As far as more valid concerns go, my primary complaint is with the way the information is presented. I found it quite difficult to gauge at a glance the health of my party members, and when you’re raiding twenty five man heroics, a glance is sometimes all you can spare each person. Healbot’s major advantage over other addons is it’s ability to display a large numbers of buffs complete with durations. While this sounds awesome at first glance, you will soon realize that it turns your raid frames into a clusterfuck of different icons and spinning timers. Combined with the unclear health bars, this makes a bad problem worse. On the example below I found it quite difficult to gauge exactly how much health the warrior has at a glance.
It can be argued that these problems can be remedied by a proper setup. This leads nicely onto my other major complaint: the configuration GUI is the most confusing and unintuitive interface I’ve seen in an addon. For example why is the buff display found under “skins” instead of under “buffs”?! It makes no sense and only served to infuriate me as I struggled to make sense of the different options.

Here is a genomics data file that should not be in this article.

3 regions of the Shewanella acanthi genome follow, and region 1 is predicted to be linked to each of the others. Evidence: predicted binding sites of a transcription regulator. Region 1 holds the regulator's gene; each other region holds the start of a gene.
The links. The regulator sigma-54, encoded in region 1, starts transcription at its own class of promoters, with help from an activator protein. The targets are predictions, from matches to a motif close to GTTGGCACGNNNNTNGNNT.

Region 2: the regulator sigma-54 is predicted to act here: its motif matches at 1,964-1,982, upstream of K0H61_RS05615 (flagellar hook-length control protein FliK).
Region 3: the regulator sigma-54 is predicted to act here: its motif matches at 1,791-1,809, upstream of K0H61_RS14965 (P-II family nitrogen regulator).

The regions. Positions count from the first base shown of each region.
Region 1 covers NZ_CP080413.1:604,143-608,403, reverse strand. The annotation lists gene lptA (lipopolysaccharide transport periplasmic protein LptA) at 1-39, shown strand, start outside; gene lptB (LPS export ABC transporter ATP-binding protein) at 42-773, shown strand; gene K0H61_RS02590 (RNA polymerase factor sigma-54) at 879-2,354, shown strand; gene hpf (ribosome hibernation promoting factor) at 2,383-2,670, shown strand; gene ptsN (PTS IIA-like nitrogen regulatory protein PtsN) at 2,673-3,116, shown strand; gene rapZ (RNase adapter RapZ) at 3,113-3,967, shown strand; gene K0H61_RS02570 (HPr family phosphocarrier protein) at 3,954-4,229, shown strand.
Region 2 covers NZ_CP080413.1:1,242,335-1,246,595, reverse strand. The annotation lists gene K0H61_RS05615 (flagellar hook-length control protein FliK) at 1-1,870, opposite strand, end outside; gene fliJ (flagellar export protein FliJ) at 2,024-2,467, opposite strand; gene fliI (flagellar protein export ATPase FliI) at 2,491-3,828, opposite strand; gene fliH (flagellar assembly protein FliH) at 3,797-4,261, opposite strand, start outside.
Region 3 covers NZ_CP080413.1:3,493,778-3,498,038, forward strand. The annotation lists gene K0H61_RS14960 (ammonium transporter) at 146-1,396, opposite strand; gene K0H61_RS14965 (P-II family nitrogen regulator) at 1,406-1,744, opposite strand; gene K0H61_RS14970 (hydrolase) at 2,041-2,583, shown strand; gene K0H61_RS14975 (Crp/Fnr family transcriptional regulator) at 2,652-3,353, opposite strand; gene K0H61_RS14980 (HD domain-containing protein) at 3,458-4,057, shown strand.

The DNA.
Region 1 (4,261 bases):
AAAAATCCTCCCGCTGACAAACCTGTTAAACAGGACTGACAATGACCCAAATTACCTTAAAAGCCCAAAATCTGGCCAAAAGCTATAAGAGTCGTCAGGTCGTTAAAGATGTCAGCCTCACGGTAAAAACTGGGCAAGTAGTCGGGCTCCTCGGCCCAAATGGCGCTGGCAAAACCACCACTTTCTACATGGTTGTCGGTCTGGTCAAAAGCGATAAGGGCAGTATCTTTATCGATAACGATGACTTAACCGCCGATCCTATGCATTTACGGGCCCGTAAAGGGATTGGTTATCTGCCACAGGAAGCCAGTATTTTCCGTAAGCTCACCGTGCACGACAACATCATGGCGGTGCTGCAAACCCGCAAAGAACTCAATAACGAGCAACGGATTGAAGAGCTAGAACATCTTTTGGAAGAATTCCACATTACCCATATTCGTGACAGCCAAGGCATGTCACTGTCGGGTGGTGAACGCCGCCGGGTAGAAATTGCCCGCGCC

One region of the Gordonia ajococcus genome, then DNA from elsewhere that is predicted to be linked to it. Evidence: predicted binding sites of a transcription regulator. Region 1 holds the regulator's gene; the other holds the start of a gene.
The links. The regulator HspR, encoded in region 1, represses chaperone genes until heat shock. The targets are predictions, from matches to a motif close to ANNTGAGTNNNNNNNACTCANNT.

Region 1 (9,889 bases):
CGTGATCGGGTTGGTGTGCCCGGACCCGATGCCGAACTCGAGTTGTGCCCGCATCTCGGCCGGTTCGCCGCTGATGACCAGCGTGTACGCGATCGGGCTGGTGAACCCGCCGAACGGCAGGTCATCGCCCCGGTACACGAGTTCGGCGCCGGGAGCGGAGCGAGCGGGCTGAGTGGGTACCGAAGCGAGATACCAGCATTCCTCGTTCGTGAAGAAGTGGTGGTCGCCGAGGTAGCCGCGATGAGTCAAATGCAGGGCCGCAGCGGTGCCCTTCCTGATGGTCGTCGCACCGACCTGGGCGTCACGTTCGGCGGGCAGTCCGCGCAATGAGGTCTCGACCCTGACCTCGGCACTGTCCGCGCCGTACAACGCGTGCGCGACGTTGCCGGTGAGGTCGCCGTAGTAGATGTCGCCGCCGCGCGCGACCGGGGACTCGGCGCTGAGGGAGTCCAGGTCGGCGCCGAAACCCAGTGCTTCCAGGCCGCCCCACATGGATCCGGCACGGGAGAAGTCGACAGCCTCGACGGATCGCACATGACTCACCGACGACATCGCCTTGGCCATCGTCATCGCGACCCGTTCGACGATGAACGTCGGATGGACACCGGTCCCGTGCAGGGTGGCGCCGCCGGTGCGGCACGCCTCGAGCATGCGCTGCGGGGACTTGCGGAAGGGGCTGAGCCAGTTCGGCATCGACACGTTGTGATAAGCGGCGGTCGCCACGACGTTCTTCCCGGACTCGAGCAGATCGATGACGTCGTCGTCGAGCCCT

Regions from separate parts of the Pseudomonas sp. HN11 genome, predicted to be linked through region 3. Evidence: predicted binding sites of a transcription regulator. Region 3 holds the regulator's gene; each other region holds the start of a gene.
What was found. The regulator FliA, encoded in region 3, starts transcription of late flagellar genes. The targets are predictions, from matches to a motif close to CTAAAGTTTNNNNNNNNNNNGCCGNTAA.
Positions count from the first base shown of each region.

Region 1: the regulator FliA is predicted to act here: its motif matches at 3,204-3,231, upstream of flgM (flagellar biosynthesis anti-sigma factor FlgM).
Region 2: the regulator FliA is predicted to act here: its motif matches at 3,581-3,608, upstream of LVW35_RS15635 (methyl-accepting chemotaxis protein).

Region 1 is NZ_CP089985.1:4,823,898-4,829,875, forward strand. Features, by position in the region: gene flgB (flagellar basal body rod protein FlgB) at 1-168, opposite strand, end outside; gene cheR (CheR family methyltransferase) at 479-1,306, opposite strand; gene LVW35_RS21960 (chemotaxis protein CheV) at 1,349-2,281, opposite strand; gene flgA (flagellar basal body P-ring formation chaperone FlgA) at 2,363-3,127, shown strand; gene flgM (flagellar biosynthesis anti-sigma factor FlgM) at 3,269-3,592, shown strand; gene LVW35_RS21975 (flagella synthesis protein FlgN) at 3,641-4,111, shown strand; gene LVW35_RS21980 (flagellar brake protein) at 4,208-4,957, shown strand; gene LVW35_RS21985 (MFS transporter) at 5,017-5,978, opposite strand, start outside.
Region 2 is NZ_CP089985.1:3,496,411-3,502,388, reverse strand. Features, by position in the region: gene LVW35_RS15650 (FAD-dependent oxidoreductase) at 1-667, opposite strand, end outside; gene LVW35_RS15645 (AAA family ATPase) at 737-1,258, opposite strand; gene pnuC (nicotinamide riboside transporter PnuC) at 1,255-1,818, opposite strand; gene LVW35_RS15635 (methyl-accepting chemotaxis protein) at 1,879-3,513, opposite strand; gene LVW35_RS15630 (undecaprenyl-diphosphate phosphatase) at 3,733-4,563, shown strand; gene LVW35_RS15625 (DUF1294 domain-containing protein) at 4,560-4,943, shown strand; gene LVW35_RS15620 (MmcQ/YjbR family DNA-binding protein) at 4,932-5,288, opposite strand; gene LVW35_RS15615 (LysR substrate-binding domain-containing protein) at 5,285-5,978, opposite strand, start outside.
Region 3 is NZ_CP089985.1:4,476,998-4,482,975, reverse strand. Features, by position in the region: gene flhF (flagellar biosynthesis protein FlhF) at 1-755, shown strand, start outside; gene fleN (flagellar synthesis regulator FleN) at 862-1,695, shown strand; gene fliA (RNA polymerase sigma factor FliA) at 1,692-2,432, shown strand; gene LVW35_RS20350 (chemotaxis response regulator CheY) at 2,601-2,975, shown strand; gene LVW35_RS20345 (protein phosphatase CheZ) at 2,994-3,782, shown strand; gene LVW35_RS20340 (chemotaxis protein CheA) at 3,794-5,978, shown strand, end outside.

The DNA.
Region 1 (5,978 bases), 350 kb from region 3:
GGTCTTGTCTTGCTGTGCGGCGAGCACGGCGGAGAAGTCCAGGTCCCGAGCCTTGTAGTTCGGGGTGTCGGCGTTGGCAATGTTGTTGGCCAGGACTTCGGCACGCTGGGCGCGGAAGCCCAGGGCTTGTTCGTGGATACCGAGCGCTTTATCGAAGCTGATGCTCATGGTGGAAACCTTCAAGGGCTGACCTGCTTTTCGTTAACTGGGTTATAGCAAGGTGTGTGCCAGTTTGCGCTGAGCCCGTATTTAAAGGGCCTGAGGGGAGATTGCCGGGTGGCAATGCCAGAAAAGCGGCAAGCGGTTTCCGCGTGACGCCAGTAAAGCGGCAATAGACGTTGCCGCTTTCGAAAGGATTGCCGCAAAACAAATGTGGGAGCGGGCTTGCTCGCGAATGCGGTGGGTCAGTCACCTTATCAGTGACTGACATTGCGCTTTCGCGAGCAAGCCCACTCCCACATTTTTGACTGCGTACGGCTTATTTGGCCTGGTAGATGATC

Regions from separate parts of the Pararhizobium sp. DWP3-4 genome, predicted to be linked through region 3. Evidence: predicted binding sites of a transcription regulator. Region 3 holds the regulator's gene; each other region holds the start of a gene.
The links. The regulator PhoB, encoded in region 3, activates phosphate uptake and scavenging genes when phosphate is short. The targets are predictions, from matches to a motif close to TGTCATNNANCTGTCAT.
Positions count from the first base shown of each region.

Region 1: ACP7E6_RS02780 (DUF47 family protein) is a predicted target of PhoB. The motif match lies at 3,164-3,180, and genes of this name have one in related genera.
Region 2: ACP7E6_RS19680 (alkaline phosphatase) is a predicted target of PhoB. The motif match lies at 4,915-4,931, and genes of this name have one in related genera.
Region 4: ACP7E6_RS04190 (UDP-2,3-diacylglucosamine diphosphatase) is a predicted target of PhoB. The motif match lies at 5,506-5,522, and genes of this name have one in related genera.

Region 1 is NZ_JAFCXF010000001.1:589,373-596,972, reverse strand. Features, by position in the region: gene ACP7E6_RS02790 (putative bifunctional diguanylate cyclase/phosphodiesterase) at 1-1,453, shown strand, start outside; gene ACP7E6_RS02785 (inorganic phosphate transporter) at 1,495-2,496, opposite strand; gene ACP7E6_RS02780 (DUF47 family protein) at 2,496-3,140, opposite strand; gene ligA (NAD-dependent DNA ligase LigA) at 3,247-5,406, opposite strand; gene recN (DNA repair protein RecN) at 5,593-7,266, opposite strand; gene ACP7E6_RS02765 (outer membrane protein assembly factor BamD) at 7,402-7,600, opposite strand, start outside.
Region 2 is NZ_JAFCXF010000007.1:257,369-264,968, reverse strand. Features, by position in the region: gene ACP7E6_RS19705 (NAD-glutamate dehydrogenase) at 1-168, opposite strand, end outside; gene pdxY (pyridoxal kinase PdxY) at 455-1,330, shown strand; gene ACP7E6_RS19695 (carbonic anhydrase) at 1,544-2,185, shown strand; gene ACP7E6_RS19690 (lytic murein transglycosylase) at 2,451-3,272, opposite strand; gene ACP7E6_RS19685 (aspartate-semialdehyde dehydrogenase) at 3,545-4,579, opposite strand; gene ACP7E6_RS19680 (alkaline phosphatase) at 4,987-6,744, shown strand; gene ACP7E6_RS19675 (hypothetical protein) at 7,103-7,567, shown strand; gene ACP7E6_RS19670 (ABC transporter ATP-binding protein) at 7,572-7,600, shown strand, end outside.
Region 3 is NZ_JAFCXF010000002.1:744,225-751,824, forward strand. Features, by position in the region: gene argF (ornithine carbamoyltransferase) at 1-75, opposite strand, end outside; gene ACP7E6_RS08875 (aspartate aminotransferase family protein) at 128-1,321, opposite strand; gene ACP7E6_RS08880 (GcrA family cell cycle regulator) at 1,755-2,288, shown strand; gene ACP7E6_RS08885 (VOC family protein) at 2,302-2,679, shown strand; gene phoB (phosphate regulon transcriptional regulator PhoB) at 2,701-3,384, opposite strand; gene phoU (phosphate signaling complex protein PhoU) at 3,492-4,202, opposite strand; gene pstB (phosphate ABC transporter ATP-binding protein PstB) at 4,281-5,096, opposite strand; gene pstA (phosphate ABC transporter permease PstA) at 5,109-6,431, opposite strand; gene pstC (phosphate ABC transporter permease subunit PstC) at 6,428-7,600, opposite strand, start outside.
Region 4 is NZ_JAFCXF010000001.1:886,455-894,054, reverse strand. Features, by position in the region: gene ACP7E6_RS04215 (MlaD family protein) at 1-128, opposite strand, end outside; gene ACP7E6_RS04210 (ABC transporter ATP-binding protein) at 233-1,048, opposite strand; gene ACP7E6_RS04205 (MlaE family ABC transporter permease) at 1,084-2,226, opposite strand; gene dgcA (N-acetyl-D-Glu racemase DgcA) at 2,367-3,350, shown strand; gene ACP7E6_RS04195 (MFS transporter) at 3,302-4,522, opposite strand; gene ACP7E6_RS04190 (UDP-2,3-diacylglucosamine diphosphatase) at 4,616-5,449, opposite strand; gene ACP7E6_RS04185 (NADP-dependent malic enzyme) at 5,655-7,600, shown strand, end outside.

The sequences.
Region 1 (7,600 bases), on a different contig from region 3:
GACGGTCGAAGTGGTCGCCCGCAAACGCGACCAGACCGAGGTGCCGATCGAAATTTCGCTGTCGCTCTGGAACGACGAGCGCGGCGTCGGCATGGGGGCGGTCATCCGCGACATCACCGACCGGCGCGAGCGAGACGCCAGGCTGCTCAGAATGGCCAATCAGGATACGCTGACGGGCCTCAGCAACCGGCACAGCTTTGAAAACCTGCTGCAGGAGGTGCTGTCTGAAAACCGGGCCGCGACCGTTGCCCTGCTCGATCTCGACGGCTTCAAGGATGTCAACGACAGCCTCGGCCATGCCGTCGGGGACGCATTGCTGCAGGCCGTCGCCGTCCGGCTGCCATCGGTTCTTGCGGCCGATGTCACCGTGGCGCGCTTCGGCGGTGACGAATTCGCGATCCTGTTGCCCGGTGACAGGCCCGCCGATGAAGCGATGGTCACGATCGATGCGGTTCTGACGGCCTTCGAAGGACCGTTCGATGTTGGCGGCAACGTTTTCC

The one praise I will give Healbot is the “test mode” option. That is incredibly useful and something I wish more raid frames had.
My ideal raid frames are simple, attractive, not overly colourful and able to display all the information I need in a clear and concise manner. It should be able to do all of this while taking up as little space as possible. Healbot is the total opposite of what I want from my raid frames! It is overly complex and horrible to look at. The constantly changing colour bars do nothing but distract you from what is going on elsewhere (also known as healer tunnel vision). Worst of all, in order to display the information I require, Healbot would occupy almost a quarter of my screen. I wish I was over-exaggerating here but I’m not; in order for Healbot to be of any use, it needs to be huge, and I just can’t deal with that.
Vuhdo is the third contender. I had never used or ever really looked at this addon prior to writing this post, but that ensures you’re going to get an unbiased view on the addon from a new user.